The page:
Paul and DTM, very good posts. Thank you.

Coop

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Re: Roger Ebert give a thumbs up to new film on Peak Oil

ckessel wrote:

"...the reality is tough to contend with for all concerned. I have really seen it in the CC attendees. It usually takes many return trips to "get it". You can always tell when it has finally hit. The knees buckle and you bring in the wheelchair and oxygen!"

 

 Boy, did you hit the nail on the head with those last 2 sentences, ckessel!

best,

pinecarr

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Re: Roger Ebert give a thumbs up to new film on Peak Oil

Just watched "Collapse" with my wife.  It's pretty good.  Nothing in it is going to be news to any stalwart members of this community, but it's always helpful to me to watch other people speak to the issues in question -- to get a detailed picture of where their head is on the various subjects.  He's quite passionate about it all, and his feelings about having a strong "tribe" or community are amongst the strongest evidenced in the film.

He seems to be in the "gradual collapse" camp -- at one point he talks about the transition lasting anywhere from 20 to 50 years.  Although come to think of it, he may have been pinning that time range on how long it'll take to reconstitute a functional society after a collapse (however long the collapse itself takes).  But the gradual collapse meme is one that John Michael Greer writes about in "The Long Descent" -- although he uses the term "catabolic collapse."

Anybody else seen the film?

Viva -- Sager

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Thumb down to new film on Peak Oil

I watched this a few nights ago and though I enjoyed it, I thought it was a primarily an after-thought project thrown together with video editing software. I would have rather watched an interview with DTM, at least Mike wouldn't have been high during the interview, LOL.

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Re: Thumb down to new film on Peak Oil
JAG wrote:

I would have rather watched an interview with DTM, at least Mike wouldn't have been high during the interview, LOL.

I dunno about that.  They've got some pretty strong beer down in Oz.  Mmmm...Castlemane XXXX.

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Re: Roger Ebert give a thumbs up to new film on Peak Oil

JAG,

"As your attorney, I advise you to take a hit out of the little brown bottle in my shaving kit. You won't need much, just a tiny taste." ...

... you watched Collapse? With Rupperts life experiences and knowledge he didn't deserve a 'jay'? Farschiltn ...!!! 

 

    

 

 

   

SagerXX,

Mike'd be a Toohey's Red or VB man. XXXX just makes ya p!ss ...

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Re: Roger Ebert give a thumbs up to new film on Peak Oil

Actually, you CAN see an interview of me.....

...

Notice the empty glass of Guinness....?  The only other stuff I drink is home brew...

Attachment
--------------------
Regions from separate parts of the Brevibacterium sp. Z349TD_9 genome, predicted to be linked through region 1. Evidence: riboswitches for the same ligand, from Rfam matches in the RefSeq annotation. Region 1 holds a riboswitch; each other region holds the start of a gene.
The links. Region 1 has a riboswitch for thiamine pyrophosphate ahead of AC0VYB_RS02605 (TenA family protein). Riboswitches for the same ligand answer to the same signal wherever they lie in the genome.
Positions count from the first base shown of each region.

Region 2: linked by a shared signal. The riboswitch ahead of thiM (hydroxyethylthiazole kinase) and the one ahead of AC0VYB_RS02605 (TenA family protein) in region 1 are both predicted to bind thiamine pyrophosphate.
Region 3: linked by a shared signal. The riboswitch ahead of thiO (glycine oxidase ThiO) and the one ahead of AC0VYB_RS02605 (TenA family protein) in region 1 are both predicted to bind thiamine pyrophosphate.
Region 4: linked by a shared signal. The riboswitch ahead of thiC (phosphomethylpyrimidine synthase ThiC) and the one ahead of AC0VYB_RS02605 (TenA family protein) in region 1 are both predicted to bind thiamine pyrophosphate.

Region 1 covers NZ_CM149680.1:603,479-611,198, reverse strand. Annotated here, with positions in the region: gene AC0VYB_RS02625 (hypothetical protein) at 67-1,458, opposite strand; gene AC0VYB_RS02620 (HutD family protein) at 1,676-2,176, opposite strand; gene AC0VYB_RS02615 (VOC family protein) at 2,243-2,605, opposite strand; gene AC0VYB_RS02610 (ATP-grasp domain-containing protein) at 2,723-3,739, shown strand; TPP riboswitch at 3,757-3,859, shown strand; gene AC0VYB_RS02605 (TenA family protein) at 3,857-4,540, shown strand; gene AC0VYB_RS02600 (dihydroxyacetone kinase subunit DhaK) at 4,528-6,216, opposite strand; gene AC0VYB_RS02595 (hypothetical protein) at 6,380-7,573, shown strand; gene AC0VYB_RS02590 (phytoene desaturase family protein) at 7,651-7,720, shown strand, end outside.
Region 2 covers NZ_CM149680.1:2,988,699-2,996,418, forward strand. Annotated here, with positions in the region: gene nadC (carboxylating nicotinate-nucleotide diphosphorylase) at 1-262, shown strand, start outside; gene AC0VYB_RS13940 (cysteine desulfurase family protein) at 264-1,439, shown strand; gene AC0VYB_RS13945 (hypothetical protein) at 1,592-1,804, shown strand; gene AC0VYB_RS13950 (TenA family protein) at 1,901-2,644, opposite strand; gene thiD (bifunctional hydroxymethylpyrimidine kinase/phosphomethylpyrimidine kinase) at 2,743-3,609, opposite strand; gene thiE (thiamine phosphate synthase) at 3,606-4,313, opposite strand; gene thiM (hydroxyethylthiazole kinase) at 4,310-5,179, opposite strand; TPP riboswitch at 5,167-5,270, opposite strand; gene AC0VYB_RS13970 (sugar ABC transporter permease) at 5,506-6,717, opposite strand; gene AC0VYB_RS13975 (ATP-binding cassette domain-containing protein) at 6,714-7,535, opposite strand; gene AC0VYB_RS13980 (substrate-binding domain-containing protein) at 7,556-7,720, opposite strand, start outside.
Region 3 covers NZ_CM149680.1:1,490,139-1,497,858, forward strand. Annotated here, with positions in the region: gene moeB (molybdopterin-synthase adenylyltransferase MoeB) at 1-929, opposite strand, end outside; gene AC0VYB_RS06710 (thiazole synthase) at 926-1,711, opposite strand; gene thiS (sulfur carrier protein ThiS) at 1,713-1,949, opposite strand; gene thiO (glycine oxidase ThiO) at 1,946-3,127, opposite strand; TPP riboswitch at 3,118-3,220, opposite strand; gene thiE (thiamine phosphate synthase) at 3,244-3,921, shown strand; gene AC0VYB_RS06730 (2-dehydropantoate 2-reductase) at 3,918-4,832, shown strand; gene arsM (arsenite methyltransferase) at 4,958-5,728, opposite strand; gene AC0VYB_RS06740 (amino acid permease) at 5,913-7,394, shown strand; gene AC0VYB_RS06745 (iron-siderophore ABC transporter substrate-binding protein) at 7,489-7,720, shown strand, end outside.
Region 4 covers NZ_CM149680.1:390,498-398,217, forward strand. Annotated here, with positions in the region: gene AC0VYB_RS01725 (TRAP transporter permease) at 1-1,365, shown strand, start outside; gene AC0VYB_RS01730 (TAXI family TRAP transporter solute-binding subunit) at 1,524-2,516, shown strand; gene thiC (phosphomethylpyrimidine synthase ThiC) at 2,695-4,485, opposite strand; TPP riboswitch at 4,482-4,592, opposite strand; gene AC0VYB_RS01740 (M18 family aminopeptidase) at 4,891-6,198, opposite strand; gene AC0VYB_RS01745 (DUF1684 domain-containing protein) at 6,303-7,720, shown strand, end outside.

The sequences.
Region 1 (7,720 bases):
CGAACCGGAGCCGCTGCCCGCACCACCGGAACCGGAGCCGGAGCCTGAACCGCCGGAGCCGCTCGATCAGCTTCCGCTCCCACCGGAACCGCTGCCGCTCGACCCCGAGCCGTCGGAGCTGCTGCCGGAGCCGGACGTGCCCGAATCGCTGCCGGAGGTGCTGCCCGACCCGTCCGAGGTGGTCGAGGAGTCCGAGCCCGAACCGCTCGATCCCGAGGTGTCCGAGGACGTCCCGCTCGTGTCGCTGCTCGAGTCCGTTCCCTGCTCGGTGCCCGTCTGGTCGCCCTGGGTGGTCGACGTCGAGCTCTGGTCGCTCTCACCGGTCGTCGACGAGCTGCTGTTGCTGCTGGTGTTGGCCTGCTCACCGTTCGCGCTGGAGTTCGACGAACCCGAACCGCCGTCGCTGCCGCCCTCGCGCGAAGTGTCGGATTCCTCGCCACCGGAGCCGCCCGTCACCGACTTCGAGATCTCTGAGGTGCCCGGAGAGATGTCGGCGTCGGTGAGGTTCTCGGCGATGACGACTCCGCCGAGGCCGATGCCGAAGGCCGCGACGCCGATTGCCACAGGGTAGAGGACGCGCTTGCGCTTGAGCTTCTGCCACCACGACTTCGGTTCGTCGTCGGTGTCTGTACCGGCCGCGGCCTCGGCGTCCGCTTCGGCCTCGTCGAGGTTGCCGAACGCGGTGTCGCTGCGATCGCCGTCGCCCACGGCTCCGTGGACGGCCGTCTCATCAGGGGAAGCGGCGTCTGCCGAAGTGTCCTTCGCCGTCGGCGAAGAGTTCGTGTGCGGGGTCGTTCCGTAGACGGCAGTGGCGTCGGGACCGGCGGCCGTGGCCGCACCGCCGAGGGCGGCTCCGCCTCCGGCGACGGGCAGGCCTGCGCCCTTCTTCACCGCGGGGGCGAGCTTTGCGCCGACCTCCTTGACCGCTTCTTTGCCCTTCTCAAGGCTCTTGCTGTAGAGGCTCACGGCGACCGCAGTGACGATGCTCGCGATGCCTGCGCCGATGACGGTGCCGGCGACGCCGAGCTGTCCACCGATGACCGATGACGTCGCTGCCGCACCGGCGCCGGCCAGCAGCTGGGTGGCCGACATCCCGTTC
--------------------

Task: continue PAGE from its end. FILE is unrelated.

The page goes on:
BTW, don't bother looking for a part 2.....  the lady who did this never bothered to finish editing whatever else she recorded!

Mike

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Re: Roger Ebert give a thumbs up to new film on Peak Oil

I was utterly underwhelmed by this film and almost turned if off halfway through.  I agree with JAG about it feeling like an afterthought or side project.

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Re: Roger Ebert give a thumbs up to new film on Peak Oil

coon

keep in mind.  You are probably a peak oil expert (at least compared to the general population).  None of the info in it is new to me, but I've followed CM for a year, read Matt Simmons, watched Crude Awakening, the Hirsch report etc, etc.  

For people who are new to peak oil, I think it is a pretty good film and probably can be overwhelming.

I've found its much easier to get people to watch a movie like Collapse or like Crude Awakening.  They really can have an impact on people.  

Brian

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Re: Roger Ebert give a thumbs up to new film on Peak Oil

Nice interview DTM

Of course I wasn't talking about beer, Ruppert is a self-proclaimed pothead. In his latest book (to the President) he admits that he wrote the whole book stoned! I'm hard pressed to think of a stoner that has a good-grip on reality.

Warning: Rated R for language and "adult" content.

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Re: Roger Ebert give a thumbs up to new film on Peak Oil

In the article here:
http://www.postcarbon.org/blog-post/51107-obama-as-white-knight-naked-ambition

Obama says
We'll meet our aggressive reduction goals of 17% by 2020.

So a reduction of 17% over ten years equates to 1.85% per year (approx). This is LESS than the drop off for peak oil. So therefore America wants a bigger slice of the diminished cake. AND 17% is based on 2005 emissions, while the rest of the world bases its cuts on 1990 levels. On the 1990 basis the US cuts are only 3% by 2020 - even less than Krudd's (AUS PM) target.